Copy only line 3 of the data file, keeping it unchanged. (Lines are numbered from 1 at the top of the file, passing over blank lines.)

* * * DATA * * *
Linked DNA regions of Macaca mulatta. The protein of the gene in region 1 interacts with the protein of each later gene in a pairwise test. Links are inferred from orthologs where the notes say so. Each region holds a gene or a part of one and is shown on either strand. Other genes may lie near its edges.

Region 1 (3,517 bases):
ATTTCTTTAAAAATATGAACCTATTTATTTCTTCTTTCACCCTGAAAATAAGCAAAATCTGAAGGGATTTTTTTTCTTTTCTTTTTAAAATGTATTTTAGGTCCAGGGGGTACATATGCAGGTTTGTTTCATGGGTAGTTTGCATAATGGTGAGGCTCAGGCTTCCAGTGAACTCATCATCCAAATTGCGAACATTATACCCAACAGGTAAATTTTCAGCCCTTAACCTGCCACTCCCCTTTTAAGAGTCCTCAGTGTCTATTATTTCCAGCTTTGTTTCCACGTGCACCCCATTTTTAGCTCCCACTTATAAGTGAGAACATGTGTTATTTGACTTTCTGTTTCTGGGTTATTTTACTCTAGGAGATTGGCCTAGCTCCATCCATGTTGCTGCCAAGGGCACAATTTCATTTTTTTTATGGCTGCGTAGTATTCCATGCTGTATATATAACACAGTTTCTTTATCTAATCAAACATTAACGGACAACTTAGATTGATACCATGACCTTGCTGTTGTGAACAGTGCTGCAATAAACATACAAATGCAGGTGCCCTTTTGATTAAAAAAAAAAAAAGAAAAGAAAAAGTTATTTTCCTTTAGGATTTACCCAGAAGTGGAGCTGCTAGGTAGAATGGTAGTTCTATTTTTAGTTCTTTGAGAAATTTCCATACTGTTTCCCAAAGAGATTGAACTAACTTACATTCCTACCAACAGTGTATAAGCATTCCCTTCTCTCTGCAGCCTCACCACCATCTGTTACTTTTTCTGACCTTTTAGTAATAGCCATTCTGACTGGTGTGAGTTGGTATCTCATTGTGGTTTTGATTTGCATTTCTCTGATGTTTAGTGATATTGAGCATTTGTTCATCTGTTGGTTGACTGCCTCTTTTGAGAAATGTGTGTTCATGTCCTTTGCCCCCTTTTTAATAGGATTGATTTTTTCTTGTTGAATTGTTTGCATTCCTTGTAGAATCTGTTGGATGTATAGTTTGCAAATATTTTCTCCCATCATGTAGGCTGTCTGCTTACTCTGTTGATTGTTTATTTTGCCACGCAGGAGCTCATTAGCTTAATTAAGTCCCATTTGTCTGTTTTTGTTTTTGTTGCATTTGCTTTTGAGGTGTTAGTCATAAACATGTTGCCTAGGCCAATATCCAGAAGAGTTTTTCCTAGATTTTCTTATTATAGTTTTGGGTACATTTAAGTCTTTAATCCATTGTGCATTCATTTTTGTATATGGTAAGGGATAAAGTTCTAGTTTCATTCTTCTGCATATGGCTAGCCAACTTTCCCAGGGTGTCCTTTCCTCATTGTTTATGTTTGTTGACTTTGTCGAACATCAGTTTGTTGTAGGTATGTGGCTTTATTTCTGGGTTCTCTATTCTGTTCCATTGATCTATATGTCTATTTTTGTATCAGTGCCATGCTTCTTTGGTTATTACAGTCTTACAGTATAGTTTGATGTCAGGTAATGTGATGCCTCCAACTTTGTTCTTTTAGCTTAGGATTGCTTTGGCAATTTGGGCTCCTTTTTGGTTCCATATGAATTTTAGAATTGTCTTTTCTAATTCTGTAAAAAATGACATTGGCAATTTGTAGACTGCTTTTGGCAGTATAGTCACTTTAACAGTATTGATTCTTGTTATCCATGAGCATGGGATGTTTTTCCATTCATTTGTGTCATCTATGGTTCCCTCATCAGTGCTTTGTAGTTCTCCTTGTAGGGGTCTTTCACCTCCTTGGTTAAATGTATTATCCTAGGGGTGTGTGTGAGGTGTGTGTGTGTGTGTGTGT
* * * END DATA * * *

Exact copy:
ATTTCTTTAAAAATATGAACCTATTTATTTCTTCTTTCACCCTGAAAATAAGCAAAATCTGAAGGGATTTTTTTTCTTTTCTTTTTAAAATGTATTTTAGGTCCAGGGGGTACATATGCAGGTTTGTTTCATGGGTAGTTTGCATAATGGTGAGGCTCAGGCTTCCAGTGAACTCATCATCCAAATTGCGAACATTATACCCAACAGGTAAATTTTCAGCCCTTAACCTGCCACTCCCCTTTTAAGAGTCCTCAGTGTCTATTATTTCCAGCTTTGTTTCCACGTGCACCCCATTTTTAGCTCCCACTTATAAGTGAGAACATGTGTTATTTGACTTTCTGTTTCTGGGTTATTTTACTCTAGGAGATTGGCCTAGCTCCATCCATGTTGCTGCCAAGGGCACAATTTCATTTTTTTTATGGCTGCGTAGTATTCCATGCTGTATATATAACACAGTTTCTTTATCTAATCAAACATTAACGGACAACTTAGATTGATACCATGACCTTGCTGTTGTGAACAGTGCTGCAATAAACATACAAATGCAGGTGCCCTTTTGATTAAAAAAAAAAAAAGAAAAGAAAAAGTTATTTTCCTTTAGGATTTACCCAGAAGTGGAGCTGCTAGGTAGAATGGTAGTTCTATTTTTAGTTCTTTGAGAAATTTCCATACTGTTTCCCAAAGAGATTGAACTAACTTACATTCCTACCAACAGTGTATAAGCATTCCCTTCTCTCTGCAGCCTCACCACCATCTGTTACTTTTTCTGACCTTTTAGTAATAGCCATTCTGACTGGTGTGAGTTGGTATCTCATTGTGGTTTTGATTTGCATTTCTCTGATGTTTAGTGATATTGAGCATTTGTTCATCTGTTGGTTGACTGCCTCTTTTGAGAAATGTGTGTTCATGTCCTTTGCCCCCTTTTTAATAGGATTGATTTTTTCTTGTTGAATTGTTTGCATTCCTTGTAGAATCTGTTGGATGTATAGTTTGCAAATATTTTCTCCCATCATGTAGGCTGTCTGCTTACTCTGTTGATTGTTTATTTTGCCACGCAGGAGCTCATTAGCTTAATTAAGTCCCATTTGTCTGTTTTTGTTTTTGTTGCATTTGCTTTTGAGGTGTTAGTCATAAACATGTTGCCTAGGCCAATATCCAGAAGAGTTTTTCCTAGATTTTCTTATTATAGTTTTGGGTACATTTAAGTCTTTAATCCATTGTGCATTCATTTTTGTATATGGTAAGGGATAAAGTTCTAGTTTCATTCTTCTGCATATGGCTAGCCAACTTTCCCAGGGTGTCCTTTCCTCATTGTTTATGTTTGTTGACTTTGTCGAACATCAGTTTGTTGTAGGTATGTGGCTTTATTTCTGGGTTCTCTATTCTGTTCCATTGATCTATATGTCTATTTTTGTATCAGTGCCATGCTTCTTTGGTTATTACAGTCTTACAGTATAGTTTGATGTCAGGTAATGTGATGCCTCCAACTTTGTTCTTTTAGCTTAGGATTGCTTTGGCAATTTGGGCTCCTTTTTGGTTCCATATGAATTTTAGAATTGTCTTTTCTAATTCTGTAAAAAATGACATTGGCAATTTGTAGACTGCTTTTGGCAGTATAGTCACTTTAACAGTATTGATTCTTGTTATCCATGAGCATGGGATGTTTTTCCATTCATTTGTGTCATCTATGGTTCCCTCATCAGTGCTTTGTAGTTCTCCTTGTAGGGGTCTTTCACCTCCTTGGTTAAATGTATTATCCTAGGGGTGTGTGTGAGGTGTGTGTGTGTGTGTGTGT